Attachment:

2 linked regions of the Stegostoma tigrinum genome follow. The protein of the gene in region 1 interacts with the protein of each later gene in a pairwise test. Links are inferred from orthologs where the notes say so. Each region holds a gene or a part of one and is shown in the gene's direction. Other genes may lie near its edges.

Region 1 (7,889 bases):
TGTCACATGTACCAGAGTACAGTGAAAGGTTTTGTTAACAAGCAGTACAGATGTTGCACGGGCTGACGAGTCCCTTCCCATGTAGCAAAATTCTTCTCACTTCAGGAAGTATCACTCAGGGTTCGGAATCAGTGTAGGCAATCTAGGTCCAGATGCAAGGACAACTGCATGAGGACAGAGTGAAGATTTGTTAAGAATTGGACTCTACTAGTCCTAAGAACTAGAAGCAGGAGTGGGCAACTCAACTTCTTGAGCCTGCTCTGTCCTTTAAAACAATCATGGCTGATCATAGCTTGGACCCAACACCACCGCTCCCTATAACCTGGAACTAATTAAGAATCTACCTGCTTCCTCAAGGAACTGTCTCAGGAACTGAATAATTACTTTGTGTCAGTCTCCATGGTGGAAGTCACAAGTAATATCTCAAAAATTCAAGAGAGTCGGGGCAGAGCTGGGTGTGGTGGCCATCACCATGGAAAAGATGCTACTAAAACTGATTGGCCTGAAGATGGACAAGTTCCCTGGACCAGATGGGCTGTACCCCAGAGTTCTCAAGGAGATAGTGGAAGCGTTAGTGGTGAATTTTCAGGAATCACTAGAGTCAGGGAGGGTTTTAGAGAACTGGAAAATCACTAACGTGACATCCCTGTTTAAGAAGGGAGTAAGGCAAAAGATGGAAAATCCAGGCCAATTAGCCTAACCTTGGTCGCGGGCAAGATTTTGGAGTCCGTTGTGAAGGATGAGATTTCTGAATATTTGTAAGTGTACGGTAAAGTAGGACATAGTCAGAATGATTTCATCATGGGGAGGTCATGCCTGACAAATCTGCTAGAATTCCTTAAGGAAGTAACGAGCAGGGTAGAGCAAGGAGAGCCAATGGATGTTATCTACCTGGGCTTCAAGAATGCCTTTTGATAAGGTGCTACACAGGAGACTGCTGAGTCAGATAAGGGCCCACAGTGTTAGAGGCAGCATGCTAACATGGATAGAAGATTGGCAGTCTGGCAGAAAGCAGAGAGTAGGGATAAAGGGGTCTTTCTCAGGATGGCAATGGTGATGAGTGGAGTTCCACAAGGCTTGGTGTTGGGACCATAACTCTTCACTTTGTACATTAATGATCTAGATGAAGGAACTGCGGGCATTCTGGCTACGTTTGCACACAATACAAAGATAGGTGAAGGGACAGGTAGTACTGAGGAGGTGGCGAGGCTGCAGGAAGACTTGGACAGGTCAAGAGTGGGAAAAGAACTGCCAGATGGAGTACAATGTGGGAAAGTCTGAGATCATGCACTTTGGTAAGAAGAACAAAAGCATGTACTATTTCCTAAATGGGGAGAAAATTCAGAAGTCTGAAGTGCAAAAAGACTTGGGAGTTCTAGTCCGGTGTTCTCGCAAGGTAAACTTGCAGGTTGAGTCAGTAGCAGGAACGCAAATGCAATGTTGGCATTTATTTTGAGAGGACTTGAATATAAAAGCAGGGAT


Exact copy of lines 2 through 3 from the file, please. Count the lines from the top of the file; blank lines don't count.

Region 1 (7,889 bases):
TGTCACATGTACCAGAGTACAGTGAAAGGTTTTGTTAACAAGCAGTACAGATGTTGCACGGGCTGACGAGTCCCTTCCCATGTAGCAAAATTCTTCTCACTTCAGGAAGTATCACTCAGGGTTCGGAATCAGTGTAGGCAATCTAGGTCCAGATGCAAGGACAACTGCATGAGGACAGAGTGAAGATTTGTTAAGAATTGGACTCTACTAGTCCTAAGAACTAGAAGCAGGAGTGGGCAACTCAACTTCTTGAGCCTGCTCTGTCCTTTAAAACAATCATGGCTGATCATAGCTTGGACCCAACACCACCGCTCCCTATAACCTGGAACTAATTAAGAATCTACCTGCTTCCTCAAGGAACTGTCTCAGGAACTGAATAATTACTTTGTGTCAGTCTCCATGGTGGAAGTCACAAGTAATATCTCAAAAATTCAAGAGAGTCGGGGCAGAGCTGGGTGTGGTGGCCATCACCATGGAAAAGATGCTACTAAAACTGATTGGCCTGAAGATGGACAAGTTCCCTGGACCAGATGGGCTGTACCCCAGAGTTCTCAAGGAGATAGTGGAAGCGTTAGTGGTGAATTTTCAGGAATCACTAGAGTCAGGGAGGGTTTTAGAGAACTGGAAAATCACTAACGTGACATCCCTGTTTAAGAAGGGAGTAAGGCAAAAGATGGAAAATCCAGGCCAATTAGCCTAACCTTGGTCGCGGGCAAGATTTTGGAGTCCGTTGTGAAGGATGAGATTTCTGAATATTTGTAAGTGTACGGTAAAGTAGGACATAGTCAGAATGATTTCATCATGGGGAGGTCATGCCTGACAAATCTGCTAGAATTCCTTAAGGAAGTAACGAGCAGGGTAGAGCAAGGAGAGCCAATGGATGTTATCTACCTGGGCTTCAAGAATGCCTTTTGATAAGGTGCTACACAGGAGACTGCTGAGTCAGATAAGGGCCCACAGTGTTAGAGGCAGCATGCTAACATGGATAGAAGATTGGCAGTCTGGCAGAAAGCAGAGAGTAGGGATAAAGGGGTCTTTCTCAGGATGGCAATGGTGATGAGTGGAGTTCCACAAGGCTTGGTGTTGGGACCATAACTCTTCACTTTGTACATTAATGATCTAGATGAAGGAACTGCGGGCATTCTGGCTACGTTTGCACACAATACAAAGATAGGTGAAGGGACAGGTAGTACTGAGGAGGTGGCGAGGCTGCAGGAAGACTTGGACAGGTCAAGAGTGGGAAAAGAACTGCCAGATGGAGTACAATGTGGGAAAGTCTGAGATCATGCACTTTGGTAAGAAGAACAAAAGCATGTACTATTTCCTAAATGGGGAGAAAATTCAGAAGTCTGAAGTGCAAAAAGACTTGGGAGTTCTAGTCCGGTGTTCTCGCAAGGTAAACTTGCAGGTTGAGTCAGTAGCAGGAACGCAAATGCAATGTTGGCATTTATTTTGAGAGGACTTGAATATAAAAGCAGGGAT